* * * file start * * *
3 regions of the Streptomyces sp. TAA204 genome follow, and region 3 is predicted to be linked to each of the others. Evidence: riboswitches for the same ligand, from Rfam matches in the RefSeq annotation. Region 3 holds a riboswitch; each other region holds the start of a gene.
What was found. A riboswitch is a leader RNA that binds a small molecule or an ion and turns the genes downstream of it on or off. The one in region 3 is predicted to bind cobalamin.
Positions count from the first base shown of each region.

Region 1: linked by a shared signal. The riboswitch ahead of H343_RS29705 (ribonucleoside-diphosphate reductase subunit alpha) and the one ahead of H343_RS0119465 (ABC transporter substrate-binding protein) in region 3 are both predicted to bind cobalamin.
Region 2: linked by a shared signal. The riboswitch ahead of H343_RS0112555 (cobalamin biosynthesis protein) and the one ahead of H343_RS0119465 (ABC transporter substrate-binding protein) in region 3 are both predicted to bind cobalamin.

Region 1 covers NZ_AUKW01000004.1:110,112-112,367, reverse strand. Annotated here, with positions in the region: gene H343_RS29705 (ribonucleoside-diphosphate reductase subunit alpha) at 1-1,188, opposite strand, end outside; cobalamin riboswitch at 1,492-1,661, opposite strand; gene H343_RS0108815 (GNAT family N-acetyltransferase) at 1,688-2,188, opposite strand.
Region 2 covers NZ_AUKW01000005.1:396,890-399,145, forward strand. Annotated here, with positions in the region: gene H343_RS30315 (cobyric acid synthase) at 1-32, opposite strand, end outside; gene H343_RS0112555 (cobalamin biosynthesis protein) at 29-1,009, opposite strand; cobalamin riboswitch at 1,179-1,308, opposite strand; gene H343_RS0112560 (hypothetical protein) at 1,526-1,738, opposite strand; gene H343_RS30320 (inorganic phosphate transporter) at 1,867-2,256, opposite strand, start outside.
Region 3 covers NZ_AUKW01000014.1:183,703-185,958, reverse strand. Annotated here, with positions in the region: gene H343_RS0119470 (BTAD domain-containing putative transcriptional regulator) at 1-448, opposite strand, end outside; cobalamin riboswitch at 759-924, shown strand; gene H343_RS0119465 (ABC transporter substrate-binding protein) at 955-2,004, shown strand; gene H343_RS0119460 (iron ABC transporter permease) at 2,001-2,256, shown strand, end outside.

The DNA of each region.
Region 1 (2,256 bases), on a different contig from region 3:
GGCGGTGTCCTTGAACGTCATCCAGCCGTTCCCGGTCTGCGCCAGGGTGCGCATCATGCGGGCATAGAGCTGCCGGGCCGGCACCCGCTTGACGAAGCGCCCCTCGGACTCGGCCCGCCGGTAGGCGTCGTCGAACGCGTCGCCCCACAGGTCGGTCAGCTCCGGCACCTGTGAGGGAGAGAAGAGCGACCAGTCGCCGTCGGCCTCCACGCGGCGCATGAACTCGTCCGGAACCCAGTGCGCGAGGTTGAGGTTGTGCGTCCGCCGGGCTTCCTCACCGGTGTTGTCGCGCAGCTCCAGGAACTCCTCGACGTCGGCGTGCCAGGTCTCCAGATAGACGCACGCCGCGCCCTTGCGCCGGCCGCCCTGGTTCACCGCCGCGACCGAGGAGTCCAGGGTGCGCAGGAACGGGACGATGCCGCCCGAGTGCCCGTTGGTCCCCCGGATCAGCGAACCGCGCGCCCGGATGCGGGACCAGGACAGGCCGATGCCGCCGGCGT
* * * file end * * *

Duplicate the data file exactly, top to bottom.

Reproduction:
3 regions of the Streptomyces sp. TAA204 genome follow, and region 3 is predicted to be linked to each of the others. Evidence: riboswitches for the same ligand, from Rfam matches in the RefSeq annotation. Region 3 holds a riboswitch; each other region holds the start of a gene.
What was found. A riboswitch is a leader RNA that binds a small molecule or an ion and turns the genes downstream of it on or off. The one in region 3 is predicted to bind cobalamin.
Positions count from the first base shown of each region.

Region 1: linked by a shared signal. The riboswitch ahead of H343_RS29705 (ribonucleoside-diphosphate reductase subunit alpha) and the one ahead of H343_RS0119465 (ABC transporter substrate-binding protein) in region 3 are both predicted to bind cobalamin.
Region 2: linked by a shared signal. The riboswitch ahead of H343_RS0112555 (cobalamin biosynthesis protein) and the one ahead of H343_RS0119465 (ABC transporter substrate-binding protein) in region 3 are both predicted to bind cobalamin.

Region 1 covers NZ_AUKW01000004.1:110,112-112,367, reverse strand. Annotated here, with positions in the region: gene H343_RS29705 (ribonucleoside-diphosphate reductase subunit alpha) at 1-1,188, opposite strand, end outside; cobalamin riboswitch at 1,492-1,661, opposite strand; gene H343_RS0108815 (GNAT family N-acetyltransferase) at 1,688-2,188, opposite strand.
Region 2 covers NZ_AUKW01000005.1:396,890-399,145, forward strand. Annotated here, with positions in the region: gene H343_RS30315 (cobyric acid synthase) at 1-32, opposite strand, end outside; gene H343_RS0112555 (cobalamin biosynthesis protein) at 29-1,009, opposite strand; cobalamin riboswitch at 1,179-1,308, opposite strand; gene H343_RS0112560 (hypothetical protein) at 1,526-1,738, opposite strand; gene H343_RS30320 (inorganic phosphate transporter) at 1,867-2,256, opposite strand, start outside.
Region 3 covers NZ_AUKW01000014.1:183,703-185,958, reverse strand. Annotated here, with positions in the region: gene H343_RS0119470 (BTAD domain-containing putative transcriptional regulator) at 1-448, opposite strand, end outside; cobalamin riboswitch at 759-924, shown strand; gene H343_RS0119465 (ABC transporter substrate-binding protein) at 955-2,004, shown strand; gene H343_RS0119460 (iron ABC transporter permease) at 2,001-2,256, shown strand, end outside.

The DNA of each region.
Region 1 (2,256 bases), on a different contig from region 3:
GGCGGTGTCCTTGAACGTCATCCAGCCGTTCCCGGTCTGCGCCAGGGTGCGCATCATGCGGGCATAGAGCTGCCGGGCCGGCACCCGCTTGACGAAGCGCCCCTCGGACTCGGCCCGCCGGTAGGCGTCGTCGAACGCGTCGCCCCACAGGTCGGTCAGCTCCGGCACCTGTGAGGGAGAGAAGAGCGACCAGTCGCCGTCGGCCTCCACGCGGCGCATGAACTCGTCCGGAACCCAGTGCGCGAGGTTGAGGTTGTGCGTCCGCCGGGCTTCCTCACCGGTGTTGTCGCGCAGCTCCAGGAACTCCTCGACGTCGGCGTGCCAGGTCTCCAGATAGACGCACGCCGCGCCCTTGCGCCGGCCGCCCTGGTTCACCGCCGCGACCGAGGAGTCCAGGGTGCGCAGGAACGGGACGATGCCGCCCGAGTGCCCGTTGGTCCCCCGGATCAGCGAACCGCGCGCCCGGATGCGGGACCAGGACAGGCCGATGCCGCCGGCGT